Tim Cook only CEO taking part in today’s White House cybersecurity summit.

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We learned earlier this week that Tim Cook would be speaking at a White House cybersecurity summit today, and it now appears he will be the only tech CEO to do so. USNews is reporting that CEOs of other top tech companies all declined President Obama’s invitation, sending lower-ranking execs in their place.

Unlike Apple’s Cook, other top executives at key Silicon Valley companies declined invitations to the summit. Facebook’s Mark Zuckerberg, Yahoo’s Marissa Mayer and Google’s Larry Page will not attend amid the ongoing concerns about government surveillance. Facebook spokesman Jay Nancarrow said Zuckerberg is unavailable to attend and that Chief Security Officer Joe Sullivan will speak during a panel at the event. 

It’s believed other CEOs consider refusing to take part to be the best way to express their objections to increased government surveillance of electronic communications, while Cook takes the opposite view: that it is important to speak up in defence of user privacy …

Cook’s stance on data security mirrors the company’s approach to human rights issues in the supply chain, where Apple believes it can make the most difference by applying pressure for change rather than steering clear of problematic countries.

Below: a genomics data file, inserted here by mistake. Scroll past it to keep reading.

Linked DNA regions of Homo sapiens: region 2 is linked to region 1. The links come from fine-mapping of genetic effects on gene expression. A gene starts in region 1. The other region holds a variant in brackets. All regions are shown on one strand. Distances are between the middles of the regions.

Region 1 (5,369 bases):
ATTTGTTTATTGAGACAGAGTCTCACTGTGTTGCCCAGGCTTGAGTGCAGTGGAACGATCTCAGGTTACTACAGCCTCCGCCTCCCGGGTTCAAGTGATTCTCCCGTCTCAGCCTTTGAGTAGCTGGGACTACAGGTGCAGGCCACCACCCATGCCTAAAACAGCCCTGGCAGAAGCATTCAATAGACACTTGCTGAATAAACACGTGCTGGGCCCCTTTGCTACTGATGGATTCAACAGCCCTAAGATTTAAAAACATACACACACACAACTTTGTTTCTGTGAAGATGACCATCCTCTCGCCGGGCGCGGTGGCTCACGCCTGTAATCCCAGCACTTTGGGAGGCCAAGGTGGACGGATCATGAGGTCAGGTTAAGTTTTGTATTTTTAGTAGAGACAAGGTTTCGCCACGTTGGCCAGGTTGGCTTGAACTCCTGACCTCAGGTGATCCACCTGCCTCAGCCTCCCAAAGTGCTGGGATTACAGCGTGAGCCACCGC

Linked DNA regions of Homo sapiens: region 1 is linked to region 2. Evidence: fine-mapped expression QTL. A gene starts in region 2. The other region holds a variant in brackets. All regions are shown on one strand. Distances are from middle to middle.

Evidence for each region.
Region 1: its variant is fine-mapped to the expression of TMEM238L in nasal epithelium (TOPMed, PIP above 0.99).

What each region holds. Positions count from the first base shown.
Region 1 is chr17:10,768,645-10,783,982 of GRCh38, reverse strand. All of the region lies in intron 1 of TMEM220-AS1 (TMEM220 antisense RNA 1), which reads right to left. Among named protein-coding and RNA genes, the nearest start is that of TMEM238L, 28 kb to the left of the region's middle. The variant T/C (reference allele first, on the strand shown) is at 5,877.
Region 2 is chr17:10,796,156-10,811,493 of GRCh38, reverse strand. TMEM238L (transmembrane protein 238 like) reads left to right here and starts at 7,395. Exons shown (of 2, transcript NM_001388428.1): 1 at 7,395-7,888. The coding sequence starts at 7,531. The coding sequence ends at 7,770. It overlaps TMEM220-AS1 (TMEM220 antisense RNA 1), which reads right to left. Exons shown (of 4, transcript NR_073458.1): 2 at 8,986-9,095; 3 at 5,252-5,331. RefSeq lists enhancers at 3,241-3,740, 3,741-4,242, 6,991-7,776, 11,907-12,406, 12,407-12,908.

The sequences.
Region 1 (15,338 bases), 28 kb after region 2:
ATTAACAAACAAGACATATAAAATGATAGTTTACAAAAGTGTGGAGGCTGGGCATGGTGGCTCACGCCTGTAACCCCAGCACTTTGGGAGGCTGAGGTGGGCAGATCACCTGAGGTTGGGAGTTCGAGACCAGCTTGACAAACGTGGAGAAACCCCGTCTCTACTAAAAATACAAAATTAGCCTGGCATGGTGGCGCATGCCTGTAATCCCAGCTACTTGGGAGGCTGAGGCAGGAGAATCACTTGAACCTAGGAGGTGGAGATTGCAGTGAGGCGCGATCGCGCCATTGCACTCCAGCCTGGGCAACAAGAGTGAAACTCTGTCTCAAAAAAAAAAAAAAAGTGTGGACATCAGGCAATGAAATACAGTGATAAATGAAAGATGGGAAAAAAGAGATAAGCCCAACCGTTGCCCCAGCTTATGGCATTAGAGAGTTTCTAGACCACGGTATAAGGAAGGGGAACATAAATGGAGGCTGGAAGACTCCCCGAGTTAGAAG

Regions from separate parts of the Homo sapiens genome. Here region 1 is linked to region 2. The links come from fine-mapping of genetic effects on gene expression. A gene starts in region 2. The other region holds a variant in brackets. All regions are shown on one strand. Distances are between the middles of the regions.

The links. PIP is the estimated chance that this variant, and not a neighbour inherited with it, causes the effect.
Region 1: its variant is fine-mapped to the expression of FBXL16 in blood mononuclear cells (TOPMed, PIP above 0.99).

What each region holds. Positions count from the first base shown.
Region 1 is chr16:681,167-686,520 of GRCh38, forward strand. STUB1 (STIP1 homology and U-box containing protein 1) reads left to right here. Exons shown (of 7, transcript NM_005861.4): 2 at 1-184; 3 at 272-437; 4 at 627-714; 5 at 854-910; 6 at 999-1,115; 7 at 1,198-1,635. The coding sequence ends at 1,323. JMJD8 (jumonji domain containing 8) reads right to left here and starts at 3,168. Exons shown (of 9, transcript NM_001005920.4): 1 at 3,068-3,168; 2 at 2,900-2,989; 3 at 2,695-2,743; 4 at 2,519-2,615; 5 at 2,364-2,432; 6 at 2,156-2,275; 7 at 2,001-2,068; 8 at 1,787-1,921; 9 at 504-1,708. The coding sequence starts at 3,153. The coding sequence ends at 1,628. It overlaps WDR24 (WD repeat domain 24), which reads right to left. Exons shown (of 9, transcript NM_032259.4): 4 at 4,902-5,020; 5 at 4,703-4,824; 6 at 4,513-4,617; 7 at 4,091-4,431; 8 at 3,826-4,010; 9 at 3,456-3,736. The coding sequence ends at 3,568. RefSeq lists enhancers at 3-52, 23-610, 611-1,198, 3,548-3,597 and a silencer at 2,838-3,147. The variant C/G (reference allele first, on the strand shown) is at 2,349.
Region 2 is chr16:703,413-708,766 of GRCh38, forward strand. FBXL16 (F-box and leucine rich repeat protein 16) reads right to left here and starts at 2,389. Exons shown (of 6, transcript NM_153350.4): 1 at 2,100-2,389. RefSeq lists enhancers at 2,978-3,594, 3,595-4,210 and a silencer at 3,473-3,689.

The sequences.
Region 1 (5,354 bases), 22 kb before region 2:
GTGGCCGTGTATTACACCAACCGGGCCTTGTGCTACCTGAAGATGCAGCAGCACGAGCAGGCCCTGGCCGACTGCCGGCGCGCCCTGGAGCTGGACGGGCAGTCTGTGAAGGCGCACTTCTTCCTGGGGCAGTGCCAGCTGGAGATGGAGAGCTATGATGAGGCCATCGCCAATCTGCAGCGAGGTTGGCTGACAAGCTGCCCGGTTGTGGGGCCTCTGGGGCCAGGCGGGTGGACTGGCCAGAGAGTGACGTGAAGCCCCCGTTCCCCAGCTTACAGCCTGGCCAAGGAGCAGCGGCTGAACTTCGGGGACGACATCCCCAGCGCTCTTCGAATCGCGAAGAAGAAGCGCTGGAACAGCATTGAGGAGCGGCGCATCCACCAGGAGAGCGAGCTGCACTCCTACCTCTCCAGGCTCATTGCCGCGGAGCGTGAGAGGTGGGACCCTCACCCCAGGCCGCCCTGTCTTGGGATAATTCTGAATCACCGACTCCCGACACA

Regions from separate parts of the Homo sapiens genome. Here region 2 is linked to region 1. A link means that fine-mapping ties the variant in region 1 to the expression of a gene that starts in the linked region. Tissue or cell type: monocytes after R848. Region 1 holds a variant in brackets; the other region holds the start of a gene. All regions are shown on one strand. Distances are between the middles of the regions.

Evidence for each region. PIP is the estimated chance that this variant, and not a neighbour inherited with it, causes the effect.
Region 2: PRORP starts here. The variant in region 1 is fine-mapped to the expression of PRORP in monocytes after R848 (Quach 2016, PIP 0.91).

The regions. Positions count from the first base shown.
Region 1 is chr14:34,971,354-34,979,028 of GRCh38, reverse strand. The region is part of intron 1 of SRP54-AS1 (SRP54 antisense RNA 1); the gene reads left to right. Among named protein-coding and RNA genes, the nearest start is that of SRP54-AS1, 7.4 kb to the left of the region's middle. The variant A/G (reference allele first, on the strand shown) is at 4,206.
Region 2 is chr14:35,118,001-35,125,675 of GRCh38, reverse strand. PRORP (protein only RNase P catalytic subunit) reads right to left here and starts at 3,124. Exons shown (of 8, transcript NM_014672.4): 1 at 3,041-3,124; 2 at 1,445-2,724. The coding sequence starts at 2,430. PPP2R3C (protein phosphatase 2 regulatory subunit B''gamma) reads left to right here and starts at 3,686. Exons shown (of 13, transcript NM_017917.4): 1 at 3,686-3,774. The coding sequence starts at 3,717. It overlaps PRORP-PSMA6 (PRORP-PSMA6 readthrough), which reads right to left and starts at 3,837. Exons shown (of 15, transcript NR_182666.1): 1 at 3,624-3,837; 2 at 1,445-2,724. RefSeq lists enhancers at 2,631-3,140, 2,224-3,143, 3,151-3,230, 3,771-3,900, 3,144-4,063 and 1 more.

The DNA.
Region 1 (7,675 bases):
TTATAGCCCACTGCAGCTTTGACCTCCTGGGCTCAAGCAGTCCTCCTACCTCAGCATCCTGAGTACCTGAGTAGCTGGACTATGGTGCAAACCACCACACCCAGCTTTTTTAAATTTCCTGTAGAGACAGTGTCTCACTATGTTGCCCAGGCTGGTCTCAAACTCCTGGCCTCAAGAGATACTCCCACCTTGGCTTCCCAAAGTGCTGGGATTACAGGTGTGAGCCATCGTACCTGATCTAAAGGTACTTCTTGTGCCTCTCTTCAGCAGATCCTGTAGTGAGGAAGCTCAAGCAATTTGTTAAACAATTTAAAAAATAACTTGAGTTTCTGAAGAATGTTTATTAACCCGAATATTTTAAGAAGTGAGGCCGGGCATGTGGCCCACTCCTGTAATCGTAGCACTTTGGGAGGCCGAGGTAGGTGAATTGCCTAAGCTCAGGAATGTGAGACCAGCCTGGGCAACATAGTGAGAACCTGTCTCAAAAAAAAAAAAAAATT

Cook has frequently spoken about Apple’s commitment to privacy, contrasting with ad-funded companies like Facebook and Google where “you’re not the customer, you’re the product.” Cook posted a letter to the Apple website last September, in which he stated that “security and privacy are fundamental to the design of all our hardware, software, and services.” Apple also has a dedicated privacy section on its website.

Cook has expressed a commitment to transparency in how it handles government information requests, promising an annual report on the requests received and Apple’s responses. The company last year also began notifying customers when law enforcement agencies request user data.

Apple has been criticized by the FBI for encrypting iPhone data in a way that means not even Apple can decrypt it. We have a feeling the White House may not like what Cook has to say today …

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